The coroner "speaks for the dead." He or she is an independent investigative agent who has been given constitutional powers usually reserved for officers of the court. He or she can issue subpoenas for records or call witnesses. They can order autopsies to be done and toxicological examinations to be completed upon the body. Coroner's are on call 24 hours a day, 365 days a year. The coroner, who has the responsibility of making a positive identification of the deceased and certifying the cause and manner of death, conducts a parallel investigation to any law enforcement agency.
Duties of the Coroner
Identification of deceased
Determination of Cause of Death
Determination of the Manner of Death
Identification may be as easy as having a family member at the scene when you get there or as difficult as having only a few bones to work with and having to utilize one of many experts available to coroner's.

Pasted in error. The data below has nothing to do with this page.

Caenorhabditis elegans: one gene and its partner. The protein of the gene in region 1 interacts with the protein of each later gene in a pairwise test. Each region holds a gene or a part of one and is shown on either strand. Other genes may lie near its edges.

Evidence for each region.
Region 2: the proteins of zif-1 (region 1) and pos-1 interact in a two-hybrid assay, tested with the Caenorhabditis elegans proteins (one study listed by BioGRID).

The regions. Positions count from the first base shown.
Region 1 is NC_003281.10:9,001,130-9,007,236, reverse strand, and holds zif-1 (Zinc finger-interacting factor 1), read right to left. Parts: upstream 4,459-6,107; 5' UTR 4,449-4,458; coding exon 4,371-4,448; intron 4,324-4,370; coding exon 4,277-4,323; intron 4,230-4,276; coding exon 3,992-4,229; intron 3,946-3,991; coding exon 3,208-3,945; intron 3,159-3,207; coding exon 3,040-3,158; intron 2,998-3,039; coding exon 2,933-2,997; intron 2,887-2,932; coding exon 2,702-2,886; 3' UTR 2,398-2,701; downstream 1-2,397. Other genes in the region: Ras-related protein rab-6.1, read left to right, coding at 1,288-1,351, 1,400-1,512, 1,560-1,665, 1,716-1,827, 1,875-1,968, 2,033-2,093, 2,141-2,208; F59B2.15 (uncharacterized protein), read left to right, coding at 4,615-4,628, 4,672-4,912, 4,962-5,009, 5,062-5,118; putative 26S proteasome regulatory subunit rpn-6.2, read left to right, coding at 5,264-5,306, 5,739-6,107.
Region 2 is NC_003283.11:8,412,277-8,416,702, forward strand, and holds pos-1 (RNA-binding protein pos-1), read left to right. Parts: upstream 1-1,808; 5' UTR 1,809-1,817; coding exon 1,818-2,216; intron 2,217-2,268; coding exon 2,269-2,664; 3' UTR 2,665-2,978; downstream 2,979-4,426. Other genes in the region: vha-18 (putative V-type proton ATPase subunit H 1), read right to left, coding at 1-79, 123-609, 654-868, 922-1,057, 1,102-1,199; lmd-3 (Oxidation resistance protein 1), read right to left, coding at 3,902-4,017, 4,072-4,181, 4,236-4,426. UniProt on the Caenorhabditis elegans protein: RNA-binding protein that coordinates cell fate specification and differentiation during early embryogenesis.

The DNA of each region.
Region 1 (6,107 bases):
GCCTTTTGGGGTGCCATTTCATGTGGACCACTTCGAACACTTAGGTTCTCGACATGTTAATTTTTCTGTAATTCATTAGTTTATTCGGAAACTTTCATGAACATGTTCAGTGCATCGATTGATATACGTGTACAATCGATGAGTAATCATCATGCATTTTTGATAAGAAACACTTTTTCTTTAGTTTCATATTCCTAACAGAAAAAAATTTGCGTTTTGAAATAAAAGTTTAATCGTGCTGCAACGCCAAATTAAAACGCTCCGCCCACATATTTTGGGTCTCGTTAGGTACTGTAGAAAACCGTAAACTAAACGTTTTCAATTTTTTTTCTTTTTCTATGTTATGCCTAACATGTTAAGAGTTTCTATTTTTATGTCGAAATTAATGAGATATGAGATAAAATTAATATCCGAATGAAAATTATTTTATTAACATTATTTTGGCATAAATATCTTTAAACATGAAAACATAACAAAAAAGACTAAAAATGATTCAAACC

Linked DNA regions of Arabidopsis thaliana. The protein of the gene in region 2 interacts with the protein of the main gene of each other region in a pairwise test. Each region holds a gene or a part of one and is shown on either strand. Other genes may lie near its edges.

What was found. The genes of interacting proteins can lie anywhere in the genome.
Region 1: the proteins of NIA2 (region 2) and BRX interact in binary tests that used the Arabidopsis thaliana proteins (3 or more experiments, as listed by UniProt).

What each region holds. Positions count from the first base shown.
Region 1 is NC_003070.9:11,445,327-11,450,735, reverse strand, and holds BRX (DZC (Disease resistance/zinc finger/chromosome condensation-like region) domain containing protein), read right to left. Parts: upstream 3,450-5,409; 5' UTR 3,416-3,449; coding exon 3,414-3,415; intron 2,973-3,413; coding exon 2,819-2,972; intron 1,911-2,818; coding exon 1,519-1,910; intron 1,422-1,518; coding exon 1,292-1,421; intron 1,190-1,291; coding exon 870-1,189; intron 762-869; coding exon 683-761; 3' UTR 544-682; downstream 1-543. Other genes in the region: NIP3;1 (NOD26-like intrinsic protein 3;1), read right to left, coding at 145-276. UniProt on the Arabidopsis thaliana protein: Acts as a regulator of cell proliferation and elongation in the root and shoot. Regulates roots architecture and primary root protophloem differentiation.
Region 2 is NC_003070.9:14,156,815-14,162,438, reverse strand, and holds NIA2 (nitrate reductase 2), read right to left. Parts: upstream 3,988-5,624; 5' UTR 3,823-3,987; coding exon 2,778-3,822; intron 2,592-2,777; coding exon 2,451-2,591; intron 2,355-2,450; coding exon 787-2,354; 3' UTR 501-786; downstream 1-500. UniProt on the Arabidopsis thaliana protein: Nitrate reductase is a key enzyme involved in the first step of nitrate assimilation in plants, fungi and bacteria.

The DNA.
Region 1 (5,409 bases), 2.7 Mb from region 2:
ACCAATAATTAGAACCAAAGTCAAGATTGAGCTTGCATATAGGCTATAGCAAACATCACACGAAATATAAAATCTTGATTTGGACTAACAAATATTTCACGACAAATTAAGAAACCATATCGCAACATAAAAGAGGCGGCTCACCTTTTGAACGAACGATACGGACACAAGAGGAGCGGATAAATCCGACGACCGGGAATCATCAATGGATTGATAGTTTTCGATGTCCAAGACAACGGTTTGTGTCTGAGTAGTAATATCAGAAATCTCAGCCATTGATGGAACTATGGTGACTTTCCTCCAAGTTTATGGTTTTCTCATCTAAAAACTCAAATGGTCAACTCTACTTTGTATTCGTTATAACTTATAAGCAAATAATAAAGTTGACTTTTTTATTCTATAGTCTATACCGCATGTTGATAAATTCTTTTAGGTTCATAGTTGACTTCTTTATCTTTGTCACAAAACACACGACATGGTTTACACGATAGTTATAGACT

Cause of death is the final factor or event that happened to the deceased. If this had not happened, the individual would still be alive. This may be a cascade of factors or events, one following the other and this will be reflected on the death certificate that your coroner files with the county health department.
Manner of death is descriptive grouping. It is, however, a family set, universally accepted acknowledgement of how people die. These possibilities are: